, Gloucester, MA

March 20, 2013

New hires tweak city's jobs, business focus

By Marjorie Nesin
Staff Writer

---- — City officials are looking to a newly hired development director to bridge the gap between Gloucester and the local development group that oversaw the creation of Gloucester’s industrial parks, while also drawing new businesses into the city.

The city hired Manchester resident Thomas Daniel to fill the position for a Director of the Community Development Department, freeing Harbor Planner Sarah Garcia from an overflow of director tasks, Mayor Carolyn Kirk said Tuesday, and taking a step toward focusing on job growth as the city slipped to a January unemployment rate of 10.1 percent, its highest in nearly two years and 36 percent higher than the state’s jobless rate of 7.4.

These figures arrive at a time when city officials say calls from people interested in planting businesses here are flooding in.

“Before we would have inquiries maybe once every couple months, and now Tom Daniel has a pipeline of six or seven businesses,” Mayor Carolyn Kirk said Tuesday. “We’re looking to be efficient and we wanted to build our capacity in economic development without just adding staff, so we looked for a combination of experience that could build the economic capacity and do the broader job of community development director.”

Daniel came to Gloucester in February after serving as Salem’s economic development manager. Daniel is certified as a certified housing development and economic development finance professional by the National Development Council. Daniel attended the University of Minnesota and holds a master’s degree in Urban and Regional Planning.

Kirk said creating this position, which was included in the current fiscal year’s budget and carries an annual salary of $89,600, allows Garcia to fully focus on harbor development and reorganizes the system in a way that streamlines everything economic development related to Daniel, who can then direct inquiries to the correct city officials.

”It’s streamlining the businesses’ experience in trying to do business with the city and also, by teaming up, showcases all of the properties in the city,” Kirk said.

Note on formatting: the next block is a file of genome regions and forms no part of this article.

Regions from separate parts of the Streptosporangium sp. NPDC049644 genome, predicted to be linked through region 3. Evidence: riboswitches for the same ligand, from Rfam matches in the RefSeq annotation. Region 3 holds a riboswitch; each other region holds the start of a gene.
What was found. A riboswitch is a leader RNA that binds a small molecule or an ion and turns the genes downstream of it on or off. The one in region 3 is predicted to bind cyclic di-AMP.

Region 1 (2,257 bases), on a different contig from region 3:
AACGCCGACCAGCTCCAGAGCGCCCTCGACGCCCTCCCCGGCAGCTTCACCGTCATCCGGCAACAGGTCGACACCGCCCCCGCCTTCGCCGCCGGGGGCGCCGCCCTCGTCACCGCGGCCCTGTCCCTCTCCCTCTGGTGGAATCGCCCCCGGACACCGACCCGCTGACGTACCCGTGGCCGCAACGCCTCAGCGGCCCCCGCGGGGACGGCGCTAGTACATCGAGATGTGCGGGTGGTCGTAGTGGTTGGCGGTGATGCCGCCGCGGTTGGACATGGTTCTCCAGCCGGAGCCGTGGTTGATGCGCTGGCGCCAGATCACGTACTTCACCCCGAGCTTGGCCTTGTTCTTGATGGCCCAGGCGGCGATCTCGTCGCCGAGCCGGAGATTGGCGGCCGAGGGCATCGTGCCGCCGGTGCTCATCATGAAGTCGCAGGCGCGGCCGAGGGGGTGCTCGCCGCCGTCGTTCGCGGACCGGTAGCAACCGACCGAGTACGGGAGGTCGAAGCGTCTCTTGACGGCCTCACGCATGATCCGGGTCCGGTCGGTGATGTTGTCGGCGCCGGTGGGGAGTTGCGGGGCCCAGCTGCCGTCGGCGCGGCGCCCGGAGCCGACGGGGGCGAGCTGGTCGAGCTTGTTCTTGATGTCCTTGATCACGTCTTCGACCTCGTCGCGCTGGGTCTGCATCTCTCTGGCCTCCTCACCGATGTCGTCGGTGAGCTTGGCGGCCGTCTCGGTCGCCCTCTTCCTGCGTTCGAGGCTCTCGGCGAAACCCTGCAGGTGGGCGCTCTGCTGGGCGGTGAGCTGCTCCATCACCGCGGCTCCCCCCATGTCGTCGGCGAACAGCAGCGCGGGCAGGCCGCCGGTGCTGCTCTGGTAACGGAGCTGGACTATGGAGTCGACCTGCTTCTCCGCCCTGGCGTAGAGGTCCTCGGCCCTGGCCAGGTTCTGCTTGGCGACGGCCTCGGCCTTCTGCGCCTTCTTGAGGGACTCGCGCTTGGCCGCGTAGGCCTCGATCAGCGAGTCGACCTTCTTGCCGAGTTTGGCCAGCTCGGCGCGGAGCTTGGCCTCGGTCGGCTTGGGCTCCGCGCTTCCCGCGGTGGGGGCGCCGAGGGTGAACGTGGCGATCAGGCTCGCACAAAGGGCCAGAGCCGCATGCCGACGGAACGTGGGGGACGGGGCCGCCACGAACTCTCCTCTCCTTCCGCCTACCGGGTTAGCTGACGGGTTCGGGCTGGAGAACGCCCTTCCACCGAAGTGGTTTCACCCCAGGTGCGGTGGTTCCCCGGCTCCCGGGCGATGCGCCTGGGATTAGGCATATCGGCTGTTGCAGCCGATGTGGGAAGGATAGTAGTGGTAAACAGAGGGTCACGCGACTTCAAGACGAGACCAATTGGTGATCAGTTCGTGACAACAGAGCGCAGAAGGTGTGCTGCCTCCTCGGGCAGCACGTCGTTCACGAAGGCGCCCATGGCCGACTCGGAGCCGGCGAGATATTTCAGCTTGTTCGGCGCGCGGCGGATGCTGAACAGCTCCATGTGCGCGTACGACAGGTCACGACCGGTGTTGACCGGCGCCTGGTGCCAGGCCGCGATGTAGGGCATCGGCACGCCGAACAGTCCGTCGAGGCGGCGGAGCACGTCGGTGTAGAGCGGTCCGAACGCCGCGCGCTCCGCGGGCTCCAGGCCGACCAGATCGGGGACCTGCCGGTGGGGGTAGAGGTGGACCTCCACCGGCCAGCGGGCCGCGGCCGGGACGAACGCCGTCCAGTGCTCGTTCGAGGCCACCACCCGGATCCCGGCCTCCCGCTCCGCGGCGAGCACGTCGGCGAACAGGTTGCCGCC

Daniel said Tuesday he is already enjoying working with Gloucester’s existing businesses and those interested in locating here.

”I’m thrilled to be working professionally in a community I care about personally,” he said.

Daniel has set his focus on seeking out state and local resources and creating opportunities for community residents to find jobs, while opening a door to new opportunities for people at every level of education.

”In terms of economic development, there tends to be three legs to the stool,” Daniel said. “One is real estate, one is finance and one is people, so it’s about working on all three of these.”

Also setting his sites on those three legs is the city-based Economic Development and Industrialization Corporation’s new executive director Thomas Gillett, who replaced the retiring former director in January.

The development organization’s chair, Becky Bernie, commended Gillett’s work and said Gillett, who has lived in Gloucester for years, will work with the city to more so than the organization has done in the past. According to Bernie, the city’s goals and the organization’s missions have begun to line up recently, as the organization has finished filling Blackburn Industrial Park with business and is looking toward reusing existing space.

Gillett, she said, is working on a citywide inventory of vacant, business-usable space. The hope, Bernie said, is to usher in businesses that will, in turn, create jobs for residents.

”The whole push is through business, but we’re approaching it from a very different angle than offering a lot and seeing who will come,” Bernie said. “Rather we’re seeing who will come, then finding a place for them. We’re sort of changing the focus.”

Marjorie Nesin can be reached at 978-283-7000, x3451, or at